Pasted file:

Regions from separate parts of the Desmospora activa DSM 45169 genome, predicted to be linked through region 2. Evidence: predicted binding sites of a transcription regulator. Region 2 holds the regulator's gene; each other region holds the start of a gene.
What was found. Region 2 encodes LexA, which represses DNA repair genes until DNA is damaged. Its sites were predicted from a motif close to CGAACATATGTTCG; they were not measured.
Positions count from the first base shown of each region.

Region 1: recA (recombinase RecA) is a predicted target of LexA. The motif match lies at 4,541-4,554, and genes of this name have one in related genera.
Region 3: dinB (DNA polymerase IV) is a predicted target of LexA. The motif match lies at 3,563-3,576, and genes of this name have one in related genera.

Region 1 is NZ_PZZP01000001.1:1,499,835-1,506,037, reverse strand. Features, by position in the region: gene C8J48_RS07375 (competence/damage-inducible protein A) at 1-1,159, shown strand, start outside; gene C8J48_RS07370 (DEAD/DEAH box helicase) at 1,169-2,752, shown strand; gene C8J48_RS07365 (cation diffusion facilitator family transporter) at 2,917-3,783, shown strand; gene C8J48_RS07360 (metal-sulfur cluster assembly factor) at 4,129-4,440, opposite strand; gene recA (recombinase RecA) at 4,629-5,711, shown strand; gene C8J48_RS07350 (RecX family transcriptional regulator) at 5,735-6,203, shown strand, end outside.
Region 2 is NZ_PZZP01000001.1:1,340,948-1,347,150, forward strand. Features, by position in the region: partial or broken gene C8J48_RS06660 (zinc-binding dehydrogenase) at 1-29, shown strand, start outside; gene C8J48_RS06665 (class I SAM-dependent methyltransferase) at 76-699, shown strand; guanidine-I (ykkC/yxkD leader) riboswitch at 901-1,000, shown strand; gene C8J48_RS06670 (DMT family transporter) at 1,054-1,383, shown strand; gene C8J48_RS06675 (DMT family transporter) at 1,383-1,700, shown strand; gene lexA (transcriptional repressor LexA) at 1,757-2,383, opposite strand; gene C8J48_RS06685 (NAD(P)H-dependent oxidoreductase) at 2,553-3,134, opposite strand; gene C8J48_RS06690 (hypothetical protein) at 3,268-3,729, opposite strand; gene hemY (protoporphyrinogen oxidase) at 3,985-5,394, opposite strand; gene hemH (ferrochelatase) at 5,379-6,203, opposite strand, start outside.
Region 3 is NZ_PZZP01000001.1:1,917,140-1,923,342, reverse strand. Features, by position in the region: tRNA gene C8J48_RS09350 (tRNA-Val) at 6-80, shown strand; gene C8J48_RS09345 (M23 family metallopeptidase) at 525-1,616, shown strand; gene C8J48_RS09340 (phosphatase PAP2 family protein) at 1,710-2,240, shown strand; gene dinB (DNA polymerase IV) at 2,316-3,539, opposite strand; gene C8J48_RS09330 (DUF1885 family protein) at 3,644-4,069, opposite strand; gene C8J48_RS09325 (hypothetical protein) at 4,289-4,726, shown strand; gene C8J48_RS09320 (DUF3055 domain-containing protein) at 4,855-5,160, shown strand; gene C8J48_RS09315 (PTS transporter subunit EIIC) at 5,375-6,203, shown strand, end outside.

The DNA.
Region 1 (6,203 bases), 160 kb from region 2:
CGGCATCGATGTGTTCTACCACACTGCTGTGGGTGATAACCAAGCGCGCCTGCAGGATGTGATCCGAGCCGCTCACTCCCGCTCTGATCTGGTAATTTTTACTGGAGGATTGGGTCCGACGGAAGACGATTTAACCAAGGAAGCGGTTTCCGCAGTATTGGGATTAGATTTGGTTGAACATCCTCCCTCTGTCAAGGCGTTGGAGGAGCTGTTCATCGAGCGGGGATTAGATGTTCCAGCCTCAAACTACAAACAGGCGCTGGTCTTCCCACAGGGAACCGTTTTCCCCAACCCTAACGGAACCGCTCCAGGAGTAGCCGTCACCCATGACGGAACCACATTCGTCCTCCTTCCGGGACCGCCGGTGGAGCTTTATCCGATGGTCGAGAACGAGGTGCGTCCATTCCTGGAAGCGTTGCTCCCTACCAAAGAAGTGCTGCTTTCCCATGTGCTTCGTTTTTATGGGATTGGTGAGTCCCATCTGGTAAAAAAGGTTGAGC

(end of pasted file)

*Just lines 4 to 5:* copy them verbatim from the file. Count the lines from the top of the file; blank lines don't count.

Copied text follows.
Region 1: recA (recombinase RecA) is a predicted target of LexA. The motif match lies at 4,541-4,554, and genes of this name have one in related genera.
Region 3: dinB (DNA polymerase IV) is a predicted target of LexA. The motif match lies at 3,563-3,576, and genes of this name have one in related genera.